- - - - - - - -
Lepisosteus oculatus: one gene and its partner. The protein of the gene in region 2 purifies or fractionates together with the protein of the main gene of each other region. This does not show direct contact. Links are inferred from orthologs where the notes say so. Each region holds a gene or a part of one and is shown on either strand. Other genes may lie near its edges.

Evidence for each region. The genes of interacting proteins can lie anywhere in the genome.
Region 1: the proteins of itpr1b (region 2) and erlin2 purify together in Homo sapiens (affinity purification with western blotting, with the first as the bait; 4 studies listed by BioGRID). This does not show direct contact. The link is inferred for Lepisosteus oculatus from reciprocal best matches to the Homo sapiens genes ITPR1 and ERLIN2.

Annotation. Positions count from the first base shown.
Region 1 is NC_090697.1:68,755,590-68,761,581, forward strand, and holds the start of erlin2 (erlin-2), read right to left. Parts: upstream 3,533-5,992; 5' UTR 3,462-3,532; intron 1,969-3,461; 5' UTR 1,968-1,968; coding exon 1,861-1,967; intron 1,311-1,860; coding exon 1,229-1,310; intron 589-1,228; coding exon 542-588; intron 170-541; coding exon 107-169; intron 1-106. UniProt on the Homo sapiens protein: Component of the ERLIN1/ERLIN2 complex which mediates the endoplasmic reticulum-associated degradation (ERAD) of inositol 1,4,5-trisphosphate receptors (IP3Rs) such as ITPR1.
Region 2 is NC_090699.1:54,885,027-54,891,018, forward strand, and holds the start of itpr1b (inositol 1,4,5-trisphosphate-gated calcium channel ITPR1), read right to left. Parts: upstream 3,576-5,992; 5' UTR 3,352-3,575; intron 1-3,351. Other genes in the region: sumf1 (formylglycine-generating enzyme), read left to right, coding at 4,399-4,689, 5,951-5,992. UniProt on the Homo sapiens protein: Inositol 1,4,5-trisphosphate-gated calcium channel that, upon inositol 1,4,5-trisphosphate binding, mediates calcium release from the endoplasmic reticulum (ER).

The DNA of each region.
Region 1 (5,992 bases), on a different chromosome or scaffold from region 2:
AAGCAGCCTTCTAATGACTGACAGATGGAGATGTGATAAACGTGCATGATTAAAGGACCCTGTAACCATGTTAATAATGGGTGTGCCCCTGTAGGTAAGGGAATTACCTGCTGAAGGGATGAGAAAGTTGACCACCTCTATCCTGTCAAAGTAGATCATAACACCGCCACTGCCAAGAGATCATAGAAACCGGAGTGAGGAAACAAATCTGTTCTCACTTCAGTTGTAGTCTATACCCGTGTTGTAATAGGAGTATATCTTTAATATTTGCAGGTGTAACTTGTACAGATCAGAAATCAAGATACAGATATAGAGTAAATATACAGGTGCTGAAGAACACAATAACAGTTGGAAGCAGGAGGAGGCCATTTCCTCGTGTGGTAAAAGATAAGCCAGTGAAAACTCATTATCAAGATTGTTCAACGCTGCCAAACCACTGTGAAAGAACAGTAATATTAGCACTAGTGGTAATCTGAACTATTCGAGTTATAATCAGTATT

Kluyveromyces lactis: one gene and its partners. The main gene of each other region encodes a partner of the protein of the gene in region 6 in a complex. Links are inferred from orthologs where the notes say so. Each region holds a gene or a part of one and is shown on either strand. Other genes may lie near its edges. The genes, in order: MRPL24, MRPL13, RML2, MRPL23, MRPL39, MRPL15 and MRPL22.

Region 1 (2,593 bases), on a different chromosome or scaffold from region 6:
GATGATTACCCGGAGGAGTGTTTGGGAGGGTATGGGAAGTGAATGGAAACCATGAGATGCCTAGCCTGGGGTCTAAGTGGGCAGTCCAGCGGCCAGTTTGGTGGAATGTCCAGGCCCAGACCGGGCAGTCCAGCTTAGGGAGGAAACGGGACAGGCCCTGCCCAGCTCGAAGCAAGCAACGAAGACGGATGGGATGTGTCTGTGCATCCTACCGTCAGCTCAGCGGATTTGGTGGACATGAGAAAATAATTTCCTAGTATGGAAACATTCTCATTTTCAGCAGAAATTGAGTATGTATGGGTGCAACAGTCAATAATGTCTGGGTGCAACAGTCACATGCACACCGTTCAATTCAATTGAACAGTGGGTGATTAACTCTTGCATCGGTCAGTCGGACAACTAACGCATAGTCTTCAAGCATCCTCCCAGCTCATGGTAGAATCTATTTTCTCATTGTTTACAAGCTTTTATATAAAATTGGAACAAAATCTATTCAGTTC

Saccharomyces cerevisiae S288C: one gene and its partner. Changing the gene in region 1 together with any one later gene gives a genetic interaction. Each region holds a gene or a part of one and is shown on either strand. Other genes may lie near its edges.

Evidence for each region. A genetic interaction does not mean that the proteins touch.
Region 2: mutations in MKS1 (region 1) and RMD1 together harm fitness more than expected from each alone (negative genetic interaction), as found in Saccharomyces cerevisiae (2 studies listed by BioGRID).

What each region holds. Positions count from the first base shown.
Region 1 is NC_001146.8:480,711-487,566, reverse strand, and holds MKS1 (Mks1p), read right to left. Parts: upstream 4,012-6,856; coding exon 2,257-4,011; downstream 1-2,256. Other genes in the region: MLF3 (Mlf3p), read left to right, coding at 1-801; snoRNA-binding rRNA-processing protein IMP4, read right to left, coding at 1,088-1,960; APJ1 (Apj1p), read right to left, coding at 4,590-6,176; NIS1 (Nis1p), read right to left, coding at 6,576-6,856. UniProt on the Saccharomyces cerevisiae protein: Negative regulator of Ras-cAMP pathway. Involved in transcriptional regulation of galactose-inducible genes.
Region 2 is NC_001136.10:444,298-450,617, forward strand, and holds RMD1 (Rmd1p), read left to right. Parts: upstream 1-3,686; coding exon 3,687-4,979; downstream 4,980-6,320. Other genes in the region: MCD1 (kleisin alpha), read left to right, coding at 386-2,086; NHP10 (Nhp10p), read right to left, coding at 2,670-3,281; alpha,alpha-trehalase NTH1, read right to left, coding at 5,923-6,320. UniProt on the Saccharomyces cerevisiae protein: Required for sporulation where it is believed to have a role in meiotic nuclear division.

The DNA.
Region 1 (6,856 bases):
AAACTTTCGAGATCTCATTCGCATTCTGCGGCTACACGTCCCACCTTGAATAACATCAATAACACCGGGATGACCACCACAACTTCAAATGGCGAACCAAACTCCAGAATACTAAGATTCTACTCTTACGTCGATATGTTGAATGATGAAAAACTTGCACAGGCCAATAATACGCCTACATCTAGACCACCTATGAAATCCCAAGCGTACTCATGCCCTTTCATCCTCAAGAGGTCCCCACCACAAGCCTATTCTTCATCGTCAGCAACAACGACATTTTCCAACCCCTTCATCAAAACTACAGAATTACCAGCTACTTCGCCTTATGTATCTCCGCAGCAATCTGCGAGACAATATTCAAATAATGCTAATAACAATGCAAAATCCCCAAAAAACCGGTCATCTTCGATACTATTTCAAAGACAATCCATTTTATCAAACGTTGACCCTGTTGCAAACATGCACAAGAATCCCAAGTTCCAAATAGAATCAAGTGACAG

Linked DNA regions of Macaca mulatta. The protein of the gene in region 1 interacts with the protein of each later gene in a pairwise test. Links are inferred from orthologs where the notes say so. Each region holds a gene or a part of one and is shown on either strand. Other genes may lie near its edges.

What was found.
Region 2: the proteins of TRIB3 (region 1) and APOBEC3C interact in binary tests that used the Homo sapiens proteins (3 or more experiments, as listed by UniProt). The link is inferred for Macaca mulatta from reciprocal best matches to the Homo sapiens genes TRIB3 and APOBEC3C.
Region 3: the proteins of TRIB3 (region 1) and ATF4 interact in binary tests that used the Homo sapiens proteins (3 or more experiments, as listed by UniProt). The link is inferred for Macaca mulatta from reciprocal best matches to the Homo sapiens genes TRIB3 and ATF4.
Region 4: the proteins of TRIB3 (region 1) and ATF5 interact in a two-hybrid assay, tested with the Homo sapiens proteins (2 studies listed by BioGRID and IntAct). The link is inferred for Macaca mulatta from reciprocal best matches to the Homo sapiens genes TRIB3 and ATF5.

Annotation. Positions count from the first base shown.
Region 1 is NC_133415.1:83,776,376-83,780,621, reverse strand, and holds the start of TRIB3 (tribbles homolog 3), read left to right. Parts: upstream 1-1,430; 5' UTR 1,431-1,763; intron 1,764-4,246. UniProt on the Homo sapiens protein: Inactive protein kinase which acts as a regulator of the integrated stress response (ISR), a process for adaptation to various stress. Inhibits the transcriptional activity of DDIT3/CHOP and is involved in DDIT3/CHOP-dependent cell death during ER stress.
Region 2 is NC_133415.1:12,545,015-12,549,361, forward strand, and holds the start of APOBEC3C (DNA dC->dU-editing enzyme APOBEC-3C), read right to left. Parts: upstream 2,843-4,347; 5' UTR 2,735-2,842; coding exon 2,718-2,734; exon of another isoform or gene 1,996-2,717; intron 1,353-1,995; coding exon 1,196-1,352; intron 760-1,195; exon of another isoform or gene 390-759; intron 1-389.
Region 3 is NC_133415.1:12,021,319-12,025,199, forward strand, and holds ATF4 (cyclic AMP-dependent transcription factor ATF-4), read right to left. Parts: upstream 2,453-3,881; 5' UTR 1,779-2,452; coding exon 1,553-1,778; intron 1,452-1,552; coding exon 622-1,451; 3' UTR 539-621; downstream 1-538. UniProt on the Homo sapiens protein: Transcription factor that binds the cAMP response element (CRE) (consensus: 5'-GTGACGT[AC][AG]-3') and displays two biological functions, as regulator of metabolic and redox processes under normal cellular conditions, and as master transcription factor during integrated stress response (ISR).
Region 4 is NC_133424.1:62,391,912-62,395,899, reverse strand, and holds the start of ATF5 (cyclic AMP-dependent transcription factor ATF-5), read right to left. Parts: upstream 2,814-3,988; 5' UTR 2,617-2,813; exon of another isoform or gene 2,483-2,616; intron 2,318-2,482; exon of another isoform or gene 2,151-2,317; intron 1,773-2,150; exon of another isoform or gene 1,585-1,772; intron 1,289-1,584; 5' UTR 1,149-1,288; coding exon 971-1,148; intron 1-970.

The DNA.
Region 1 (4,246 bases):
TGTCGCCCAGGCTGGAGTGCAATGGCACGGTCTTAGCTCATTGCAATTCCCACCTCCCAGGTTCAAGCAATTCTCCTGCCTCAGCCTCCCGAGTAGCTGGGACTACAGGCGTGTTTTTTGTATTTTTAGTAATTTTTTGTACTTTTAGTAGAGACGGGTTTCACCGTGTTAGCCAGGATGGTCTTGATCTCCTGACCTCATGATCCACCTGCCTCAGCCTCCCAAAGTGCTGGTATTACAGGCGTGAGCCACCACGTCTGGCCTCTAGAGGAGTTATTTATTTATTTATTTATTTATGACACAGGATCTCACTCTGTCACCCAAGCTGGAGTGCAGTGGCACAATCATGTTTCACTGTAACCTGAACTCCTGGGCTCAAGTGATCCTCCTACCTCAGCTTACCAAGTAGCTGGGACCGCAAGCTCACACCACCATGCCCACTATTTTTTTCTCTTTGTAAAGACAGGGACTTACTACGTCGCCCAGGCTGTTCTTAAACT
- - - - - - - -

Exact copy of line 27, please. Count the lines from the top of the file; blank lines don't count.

Annotation. Positions count from the first base shown.